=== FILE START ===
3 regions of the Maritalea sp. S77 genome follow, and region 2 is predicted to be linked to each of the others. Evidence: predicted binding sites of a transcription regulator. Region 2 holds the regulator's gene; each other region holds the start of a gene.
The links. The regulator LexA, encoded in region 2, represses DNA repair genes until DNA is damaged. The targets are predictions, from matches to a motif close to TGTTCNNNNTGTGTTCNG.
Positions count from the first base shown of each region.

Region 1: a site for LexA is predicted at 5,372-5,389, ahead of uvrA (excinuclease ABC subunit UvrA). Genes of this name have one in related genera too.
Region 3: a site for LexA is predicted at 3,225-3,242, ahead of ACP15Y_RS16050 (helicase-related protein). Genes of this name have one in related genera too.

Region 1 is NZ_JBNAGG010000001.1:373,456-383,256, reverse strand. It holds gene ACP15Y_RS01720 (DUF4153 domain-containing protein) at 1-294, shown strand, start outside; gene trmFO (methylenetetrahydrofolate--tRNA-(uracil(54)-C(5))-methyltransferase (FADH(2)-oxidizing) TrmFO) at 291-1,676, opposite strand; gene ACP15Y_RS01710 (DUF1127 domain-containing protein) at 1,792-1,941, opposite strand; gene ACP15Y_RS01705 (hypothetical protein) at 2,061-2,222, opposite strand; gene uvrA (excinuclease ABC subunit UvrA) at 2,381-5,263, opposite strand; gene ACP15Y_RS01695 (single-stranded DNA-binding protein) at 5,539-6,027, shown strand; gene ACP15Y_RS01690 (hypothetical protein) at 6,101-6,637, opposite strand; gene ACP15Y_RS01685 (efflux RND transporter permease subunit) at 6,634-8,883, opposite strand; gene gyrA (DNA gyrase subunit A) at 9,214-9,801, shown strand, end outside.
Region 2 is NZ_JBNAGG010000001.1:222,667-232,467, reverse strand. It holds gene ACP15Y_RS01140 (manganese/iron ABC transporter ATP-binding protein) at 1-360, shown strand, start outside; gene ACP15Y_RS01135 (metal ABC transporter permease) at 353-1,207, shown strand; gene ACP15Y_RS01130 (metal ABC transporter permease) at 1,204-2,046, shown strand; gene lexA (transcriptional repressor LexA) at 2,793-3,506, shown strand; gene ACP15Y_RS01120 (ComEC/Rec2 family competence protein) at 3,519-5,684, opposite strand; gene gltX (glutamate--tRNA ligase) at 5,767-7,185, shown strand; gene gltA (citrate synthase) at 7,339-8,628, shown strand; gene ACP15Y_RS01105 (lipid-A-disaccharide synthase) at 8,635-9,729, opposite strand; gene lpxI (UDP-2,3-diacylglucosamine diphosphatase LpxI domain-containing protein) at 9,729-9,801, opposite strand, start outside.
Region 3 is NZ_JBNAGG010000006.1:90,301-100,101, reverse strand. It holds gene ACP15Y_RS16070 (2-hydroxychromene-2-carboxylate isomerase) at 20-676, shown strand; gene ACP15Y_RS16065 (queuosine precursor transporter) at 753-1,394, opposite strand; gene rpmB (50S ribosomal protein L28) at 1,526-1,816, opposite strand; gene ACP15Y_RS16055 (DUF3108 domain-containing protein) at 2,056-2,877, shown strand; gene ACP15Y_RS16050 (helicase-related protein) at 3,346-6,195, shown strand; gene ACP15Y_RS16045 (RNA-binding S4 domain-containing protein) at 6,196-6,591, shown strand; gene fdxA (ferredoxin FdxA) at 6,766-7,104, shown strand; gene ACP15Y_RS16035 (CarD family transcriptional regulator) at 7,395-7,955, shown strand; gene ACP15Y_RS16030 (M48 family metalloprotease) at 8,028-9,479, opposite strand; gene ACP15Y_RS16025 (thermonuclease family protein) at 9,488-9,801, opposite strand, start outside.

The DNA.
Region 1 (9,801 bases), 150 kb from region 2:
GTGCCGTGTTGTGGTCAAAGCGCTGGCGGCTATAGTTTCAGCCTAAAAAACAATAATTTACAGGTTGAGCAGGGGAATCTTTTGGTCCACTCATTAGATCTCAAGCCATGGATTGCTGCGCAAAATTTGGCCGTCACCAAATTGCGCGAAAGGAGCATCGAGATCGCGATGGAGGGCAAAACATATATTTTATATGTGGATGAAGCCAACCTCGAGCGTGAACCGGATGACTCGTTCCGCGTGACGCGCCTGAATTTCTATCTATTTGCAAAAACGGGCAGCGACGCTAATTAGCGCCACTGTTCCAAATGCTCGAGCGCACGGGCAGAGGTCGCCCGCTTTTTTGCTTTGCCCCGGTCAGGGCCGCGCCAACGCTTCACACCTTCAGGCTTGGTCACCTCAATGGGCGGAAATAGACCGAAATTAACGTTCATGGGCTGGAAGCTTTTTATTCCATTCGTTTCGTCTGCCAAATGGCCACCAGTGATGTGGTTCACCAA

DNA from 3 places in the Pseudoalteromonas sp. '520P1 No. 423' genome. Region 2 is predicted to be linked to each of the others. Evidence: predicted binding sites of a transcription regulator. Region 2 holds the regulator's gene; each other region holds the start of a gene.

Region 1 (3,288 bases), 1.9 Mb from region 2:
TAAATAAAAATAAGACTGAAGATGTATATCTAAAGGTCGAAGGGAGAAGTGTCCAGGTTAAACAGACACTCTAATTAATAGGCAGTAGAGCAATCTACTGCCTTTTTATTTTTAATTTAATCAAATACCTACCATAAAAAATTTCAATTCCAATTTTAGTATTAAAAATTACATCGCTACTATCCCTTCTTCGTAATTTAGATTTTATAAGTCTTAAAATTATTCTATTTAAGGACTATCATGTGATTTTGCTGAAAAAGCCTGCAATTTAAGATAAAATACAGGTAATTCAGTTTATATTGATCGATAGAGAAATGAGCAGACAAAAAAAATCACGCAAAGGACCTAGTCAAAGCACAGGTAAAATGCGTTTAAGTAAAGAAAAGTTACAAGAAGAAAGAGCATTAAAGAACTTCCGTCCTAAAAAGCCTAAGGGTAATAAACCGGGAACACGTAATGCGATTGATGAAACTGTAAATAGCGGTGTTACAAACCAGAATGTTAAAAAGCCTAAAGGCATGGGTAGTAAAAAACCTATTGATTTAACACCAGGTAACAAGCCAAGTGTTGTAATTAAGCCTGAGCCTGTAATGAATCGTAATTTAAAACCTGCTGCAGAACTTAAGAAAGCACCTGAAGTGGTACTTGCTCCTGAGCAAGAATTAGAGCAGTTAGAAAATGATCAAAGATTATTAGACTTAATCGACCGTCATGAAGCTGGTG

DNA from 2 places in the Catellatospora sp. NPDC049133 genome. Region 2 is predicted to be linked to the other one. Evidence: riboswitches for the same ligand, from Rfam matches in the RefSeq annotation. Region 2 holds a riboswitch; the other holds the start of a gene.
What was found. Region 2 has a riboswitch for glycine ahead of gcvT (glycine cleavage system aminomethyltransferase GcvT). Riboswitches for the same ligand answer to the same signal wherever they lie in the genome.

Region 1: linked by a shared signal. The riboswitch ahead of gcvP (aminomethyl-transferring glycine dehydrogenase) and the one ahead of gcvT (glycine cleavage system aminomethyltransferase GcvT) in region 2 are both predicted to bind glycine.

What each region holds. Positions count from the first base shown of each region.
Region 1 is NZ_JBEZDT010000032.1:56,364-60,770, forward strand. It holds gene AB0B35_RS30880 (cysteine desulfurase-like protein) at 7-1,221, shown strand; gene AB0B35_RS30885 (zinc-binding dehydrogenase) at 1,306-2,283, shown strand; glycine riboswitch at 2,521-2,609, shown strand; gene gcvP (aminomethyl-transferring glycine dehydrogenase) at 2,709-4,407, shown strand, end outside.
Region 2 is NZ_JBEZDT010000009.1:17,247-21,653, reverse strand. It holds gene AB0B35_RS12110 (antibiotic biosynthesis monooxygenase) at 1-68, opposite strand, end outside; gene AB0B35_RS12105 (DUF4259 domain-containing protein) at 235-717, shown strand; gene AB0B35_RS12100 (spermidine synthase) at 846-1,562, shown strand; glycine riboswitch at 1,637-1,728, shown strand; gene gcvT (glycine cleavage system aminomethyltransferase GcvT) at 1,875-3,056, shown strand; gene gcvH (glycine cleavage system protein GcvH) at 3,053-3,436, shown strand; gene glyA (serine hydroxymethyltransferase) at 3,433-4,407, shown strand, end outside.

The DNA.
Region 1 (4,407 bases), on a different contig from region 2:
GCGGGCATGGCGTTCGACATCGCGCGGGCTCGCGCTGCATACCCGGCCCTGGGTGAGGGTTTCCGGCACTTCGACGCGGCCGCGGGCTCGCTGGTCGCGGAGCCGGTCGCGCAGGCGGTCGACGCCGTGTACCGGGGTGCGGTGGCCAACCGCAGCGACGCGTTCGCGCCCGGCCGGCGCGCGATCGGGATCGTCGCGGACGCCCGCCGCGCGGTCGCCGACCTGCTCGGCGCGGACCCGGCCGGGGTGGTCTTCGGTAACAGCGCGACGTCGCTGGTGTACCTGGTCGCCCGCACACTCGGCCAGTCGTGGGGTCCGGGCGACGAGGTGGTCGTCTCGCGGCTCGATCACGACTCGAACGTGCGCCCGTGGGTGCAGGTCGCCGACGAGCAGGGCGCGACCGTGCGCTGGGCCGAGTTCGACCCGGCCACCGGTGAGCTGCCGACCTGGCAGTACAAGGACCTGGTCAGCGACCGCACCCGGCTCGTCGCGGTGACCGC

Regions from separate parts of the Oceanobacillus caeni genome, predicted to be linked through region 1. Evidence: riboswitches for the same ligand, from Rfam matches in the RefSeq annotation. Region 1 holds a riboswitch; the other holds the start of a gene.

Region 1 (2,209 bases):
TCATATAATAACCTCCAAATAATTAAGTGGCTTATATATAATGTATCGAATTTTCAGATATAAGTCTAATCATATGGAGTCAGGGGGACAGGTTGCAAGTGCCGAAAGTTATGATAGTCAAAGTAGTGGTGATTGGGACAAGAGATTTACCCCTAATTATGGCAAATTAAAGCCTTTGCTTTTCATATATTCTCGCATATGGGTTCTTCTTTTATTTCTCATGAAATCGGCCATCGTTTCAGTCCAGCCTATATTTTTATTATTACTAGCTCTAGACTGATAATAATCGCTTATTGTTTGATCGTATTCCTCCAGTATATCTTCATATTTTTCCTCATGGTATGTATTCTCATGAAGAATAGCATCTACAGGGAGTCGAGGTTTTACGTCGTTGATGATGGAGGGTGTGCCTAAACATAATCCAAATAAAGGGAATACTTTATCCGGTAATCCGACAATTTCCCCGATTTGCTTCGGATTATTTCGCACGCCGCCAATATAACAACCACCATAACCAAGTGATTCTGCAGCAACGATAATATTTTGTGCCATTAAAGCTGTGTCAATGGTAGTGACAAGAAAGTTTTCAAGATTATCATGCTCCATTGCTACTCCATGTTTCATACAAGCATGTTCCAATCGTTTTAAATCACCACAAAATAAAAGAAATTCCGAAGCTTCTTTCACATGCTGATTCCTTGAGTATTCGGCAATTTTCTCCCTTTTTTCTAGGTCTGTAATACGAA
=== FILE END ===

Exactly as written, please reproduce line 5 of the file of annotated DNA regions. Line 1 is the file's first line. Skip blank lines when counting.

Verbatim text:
Region 3: a site for LexA is predicted at 3,225-3,242, ahead of ACP15Y_RS16050 (helicase-related protein). Genes of this name have one in related genera too.